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Other books in the series. Books by J. Trivia About Eu adoro Monstros This "being outside" consistent with a separation that corresponds to the performance of another role, can be taken as a symbolic arrangement of diverse roles that the artist plays daily. Portraits have always been mechanisms of great complexity throughout the history of art. They give us many opportunities to glimpse at the political dimension of the painting in its structure of distinctions of the artistic genre as well as its aesthetics and inventive dimension. In the performativity in the portrait, we observe various manifestations that are instrumental for us to understand the experience of the artist in her studio as a foundational locus of artistic production, which is becoming a place of science in the 17th century until the post-factory complexion, after Andy Warhol turned his workspace into a place of production in series.

Since then, the studio seems to be pervaded by a certain degree of suspicion, especially if there is a woman artist doing a painting. In a way, it broke with the concept of a design studio as the topos of the genius male artist that solitary lived in it and impregnated it with assistants as in a factory, in addition, of course, to imprint to the working area the production in series. We cannot forget that the studio has been inhabited for a long period of time by other individuals besides the artist, as his assistants, models, friends and employees, among others.

The political implications of this coexistence, often loaded with tension, animosity and even subservience, were always recurrent in the working universe of the studio and have been dramatized in several levels throughout the history of art.

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The conflict at times makes clear the projections drawn and painted by the artist herself as well as her attempts of some solution to this strange feeling of identification be dissuaded from such ambiguous condition. For women artists who work with the model, it is necessary to live with this psychological.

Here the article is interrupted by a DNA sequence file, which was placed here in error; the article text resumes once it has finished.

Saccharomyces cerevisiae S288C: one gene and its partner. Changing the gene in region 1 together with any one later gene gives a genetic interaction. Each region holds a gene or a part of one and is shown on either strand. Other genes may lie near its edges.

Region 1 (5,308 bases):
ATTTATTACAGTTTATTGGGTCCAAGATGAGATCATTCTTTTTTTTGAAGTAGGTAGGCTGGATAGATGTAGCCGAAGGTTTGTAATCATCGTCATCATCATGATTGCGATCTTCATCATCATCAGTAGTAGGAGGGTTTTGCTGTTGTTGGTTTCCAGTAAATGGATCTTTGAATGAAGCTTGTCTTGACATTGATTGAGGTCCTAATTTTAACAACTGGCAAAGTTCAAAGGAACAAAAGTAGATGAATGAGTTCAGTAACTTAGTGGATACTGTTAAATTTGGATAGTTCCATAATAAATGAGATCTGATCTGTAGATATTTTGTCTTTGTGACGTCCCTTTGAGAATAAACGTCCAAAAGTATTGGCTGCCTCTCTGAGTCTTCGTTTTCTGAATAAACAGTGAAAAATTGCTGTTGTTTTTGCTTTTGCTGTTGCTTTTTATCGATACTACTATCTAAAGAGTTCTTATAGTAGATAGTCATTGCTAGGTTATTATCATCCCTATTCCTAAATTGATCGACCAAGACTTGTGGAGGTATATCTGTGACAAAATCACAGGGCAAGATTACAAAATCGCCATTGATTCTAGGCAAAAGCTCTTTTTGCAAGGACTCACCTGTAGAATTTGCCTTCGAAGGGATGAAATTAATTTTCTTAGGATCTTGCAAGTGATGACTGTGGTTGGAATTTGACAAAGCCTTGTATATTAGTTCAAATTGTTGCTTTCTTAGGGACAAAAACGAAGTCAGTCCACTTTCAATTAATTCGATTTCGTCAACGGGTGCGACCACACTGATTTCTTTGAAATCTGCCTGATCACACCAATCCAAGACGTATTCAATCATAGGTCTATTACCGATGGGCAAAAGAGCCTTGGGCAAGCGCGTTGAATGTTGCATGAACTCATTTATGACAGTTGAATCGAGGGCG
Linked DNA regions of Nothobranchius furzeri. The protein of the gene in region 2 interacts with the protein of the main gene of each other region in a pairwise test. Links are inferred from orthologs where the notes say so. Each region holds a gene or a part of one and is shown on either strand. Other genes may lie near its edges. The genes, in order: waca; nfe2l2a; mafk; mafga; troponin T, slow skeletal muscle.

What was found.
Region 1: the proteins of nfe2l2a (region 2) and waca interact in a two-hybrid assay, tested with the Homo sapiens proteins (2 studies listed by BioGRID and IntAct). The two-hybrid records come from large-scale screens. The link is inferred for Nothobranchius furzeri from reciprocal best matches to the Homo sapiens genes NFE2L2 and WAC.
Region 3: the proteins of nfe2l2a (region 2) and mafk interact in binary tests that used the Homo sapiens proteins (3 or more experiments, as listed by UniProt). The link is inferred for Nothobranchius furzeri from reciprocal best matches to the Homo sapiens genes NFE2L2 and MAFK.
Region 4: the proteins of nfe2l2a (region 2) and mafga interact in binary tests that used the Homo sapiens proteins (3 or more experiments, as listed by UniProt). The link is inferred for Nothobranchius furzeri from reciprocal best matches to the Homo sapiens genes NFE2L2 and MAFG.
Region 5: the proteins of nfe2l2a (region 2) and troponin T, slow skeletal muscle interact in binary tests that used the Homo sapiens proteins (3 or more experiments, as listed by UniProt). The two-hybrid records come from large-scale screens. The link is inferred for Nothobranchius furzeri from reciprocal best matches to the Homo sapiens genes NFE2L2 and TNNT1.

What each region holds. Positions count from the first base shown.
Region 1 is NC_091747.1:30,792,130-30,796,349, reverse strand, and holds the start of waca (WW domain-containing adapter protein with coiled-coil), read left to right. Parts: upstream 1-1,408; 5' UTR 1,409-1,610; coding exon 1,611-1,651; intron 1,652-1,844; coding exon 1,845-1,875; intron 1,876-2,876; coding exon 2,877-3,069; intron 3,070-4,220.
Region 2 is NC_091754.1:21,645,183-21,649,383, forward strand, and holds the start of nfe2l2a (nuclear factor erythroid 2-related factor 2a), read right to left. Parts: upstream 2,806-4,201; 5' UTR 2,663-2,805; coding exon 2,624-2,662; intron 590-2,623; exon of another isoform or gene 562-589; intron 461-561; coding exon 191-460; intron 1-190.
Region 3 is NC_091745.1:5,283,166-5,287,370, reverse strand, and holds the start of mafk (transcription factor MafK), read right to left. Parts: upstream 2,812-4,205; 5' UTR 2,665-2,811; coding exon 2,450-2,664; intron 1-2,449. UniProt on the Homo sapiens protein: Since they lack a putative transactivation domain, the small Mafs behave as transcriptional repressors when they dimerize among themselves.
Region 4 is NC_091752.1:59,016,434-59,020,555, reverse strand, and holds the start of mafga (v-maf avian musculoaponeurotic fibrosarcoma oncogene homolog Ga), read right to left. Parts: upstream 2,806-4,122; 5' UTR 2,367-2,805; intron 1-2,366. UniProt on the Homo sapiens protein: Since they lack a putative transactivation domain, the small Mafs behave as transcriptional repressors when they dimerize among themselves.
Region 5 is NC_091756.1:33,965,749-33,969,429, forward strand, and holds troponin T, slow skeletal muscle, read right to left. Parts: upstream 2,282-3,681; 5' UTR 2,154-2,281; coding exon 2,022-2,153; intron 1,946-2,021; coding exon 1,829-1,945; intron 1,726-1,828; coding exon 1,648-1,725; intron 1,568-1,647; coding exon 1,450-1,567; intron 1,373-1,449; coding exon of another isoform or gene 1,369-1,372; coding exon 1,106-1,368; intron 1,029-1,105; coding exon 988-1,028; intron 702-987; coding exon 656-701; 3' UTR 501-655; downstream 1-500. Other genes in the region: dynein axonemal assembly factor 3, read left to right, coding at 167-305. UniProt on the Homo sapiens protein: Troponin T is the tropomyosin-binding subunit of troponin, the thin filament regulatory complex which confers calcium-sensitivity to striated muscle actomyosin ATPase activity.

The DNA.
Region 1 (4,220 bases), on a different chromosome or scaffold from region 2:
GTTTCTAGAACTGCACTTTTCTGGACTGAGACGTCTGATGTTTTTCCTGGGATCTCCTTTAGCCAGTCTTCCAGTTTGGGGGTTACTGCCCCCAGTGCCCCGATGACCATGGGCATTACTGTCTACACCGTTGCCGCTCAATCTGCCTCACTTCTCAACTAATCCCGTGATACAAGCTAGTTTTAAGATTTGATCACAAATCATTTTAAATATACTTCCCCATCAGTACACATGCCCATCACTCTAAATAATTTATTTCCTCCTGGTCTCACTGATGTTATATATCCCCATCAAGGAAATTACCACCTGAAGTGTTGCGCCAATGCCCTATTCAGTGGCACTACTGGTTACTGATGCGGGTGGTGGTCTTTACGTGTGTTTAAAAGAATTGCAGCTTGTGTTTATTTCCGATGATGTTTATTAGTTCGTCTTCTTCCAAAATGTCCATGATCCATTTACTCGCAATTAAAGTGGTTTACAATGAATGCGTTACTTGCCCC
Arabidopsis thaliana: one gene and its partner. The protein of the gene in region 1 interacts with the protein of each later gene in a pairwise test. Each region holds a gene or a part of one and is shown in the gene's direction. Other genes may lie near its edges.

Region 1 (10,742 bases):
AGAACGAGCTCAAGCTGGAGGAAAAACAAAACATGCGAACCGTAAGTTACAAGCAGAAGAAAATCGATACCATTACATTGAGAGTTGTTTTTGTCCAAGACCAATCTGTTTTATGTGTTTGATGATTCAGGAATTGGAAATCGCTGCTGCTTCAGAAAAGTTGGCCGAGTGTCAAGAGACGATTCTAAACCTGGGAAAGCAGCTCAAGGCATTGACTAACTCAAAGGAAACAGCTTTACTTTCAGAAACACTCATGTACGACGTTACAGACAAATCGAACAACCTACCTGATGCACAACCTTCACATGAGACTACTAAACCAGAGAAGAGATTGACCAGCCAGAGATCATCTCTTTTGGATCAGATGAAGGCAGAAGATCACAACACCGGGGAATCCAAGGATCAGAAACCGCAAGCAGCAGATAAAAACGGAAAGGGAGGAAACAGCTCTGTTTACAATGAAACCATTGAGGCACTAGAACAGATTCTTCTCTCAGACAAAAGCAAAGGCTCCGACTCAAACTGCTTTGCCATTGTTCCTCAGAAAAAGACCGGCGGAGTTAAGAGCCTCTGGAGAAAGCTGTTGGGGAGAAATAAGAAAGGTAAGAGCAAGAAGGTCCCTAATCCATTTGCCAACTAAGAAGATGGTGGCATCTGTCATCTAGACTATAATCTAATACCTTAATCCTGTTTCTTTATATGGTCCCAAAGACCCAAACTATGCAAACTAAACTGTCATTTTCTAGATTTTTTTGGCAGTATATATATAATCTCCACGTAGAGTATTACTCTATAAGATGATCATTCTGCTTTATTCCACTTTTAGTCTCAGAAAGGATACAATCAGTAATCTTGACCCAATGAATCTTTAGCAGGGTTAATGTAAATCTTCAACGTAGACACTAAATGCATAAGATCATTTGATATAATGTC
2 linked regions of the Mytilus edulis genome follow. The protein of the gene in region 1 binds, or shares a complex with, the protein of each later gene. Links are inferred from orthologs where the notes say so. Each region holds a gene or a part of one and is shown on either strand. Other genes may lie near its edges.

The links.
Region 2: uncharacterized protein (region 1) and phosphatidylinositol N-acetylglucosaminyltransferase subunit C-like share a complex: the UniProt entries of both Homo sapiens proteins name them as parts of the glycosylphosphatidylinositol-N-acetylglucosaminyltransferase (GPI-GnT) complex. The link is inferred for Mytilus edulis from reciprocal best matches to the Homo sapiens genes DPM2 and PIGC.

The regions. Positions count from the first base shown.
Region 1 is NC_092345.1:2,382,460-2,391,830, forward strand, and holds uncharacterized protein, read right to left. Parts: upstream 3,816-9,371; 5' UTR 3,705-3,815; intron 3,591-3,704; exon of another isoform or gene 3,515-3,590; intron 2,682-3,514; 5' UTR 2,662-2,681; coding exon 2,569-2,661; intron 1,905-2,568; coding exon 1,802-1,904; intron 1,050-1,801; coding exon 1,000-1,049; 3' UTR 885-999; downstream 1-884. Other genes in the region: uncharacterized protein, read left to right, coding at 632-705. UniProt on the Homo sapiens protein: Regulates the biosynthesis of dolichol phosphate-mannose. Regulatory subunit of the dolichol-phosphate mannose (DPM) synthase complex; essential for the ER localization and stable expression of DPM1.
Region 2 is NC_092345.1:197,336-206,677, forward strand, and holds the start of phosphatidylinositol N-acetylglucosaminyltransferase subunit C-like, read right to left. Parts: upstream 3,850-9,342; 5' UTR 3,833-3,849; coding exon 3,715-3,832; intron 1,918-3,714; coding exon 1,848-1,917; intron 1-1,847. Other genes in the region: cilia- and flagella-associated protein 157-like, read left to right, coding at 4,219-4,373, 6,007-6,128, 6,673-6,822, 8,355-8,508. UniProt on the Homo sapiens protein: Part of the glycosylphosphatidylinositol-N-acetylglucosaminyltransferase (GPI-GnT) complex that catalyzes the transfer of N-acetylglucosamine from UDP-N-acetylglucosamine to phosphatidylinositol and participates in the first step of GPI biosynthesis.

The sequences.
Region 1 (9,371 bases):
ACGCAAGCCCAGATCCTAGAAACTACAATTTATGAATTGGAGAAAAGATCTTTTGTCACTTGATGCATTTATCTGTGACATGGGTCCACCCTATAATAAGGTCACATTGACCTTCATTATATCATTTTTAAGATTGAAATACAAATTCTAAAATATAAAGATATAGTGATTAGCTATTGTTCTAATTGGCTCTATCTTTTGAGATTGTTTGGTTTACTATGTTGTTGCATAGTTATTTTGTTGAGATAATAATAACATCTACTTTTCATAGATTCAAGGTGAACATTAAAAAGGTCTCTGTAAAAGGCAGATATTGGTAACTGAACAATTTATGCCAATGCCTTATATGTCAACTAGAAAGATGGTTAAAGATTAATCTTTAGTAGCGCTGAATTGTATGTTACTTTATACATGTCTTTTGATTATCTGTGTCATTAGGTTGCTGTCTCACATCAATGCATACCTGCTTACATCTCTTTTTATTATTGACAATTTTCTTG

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In the process of painting, this is lost on the edge of dissolution between the figure and its representation. The figure in the painting moves as if it were alive until finally rests at the completion of the job. It looks for a structure inherited covertly, away from pure representation of the subject.


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It is a female figure of a naked model reclining comfortably on an armchair, her legs resting on the arm of the furniture that allows her to rest, showing total detachment. Her arms are reclining above the shoulders, completely displaying her breasts and a slight bulge of her pubic hair. The treatment of the painting shows a physical voluptuousness, including the visible mark of the breasts, which, once denuded, are shown with her white skin that stands out from the rest of the body.

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In the portrait of this model appear in a certain way, Orientalist projections not colonial in this case of the artist, although it must be pointed out that it is a demonstration of female heteronormativity a Japonism transformed into illusory vulnerability as a geisha, as the figure that confronts us with an unashamed body, aware of the illusion vengeance of its aggressive passivity. The representation of the body in this painting marks this reiteration of the female, causing interference in the credibility of fetishism.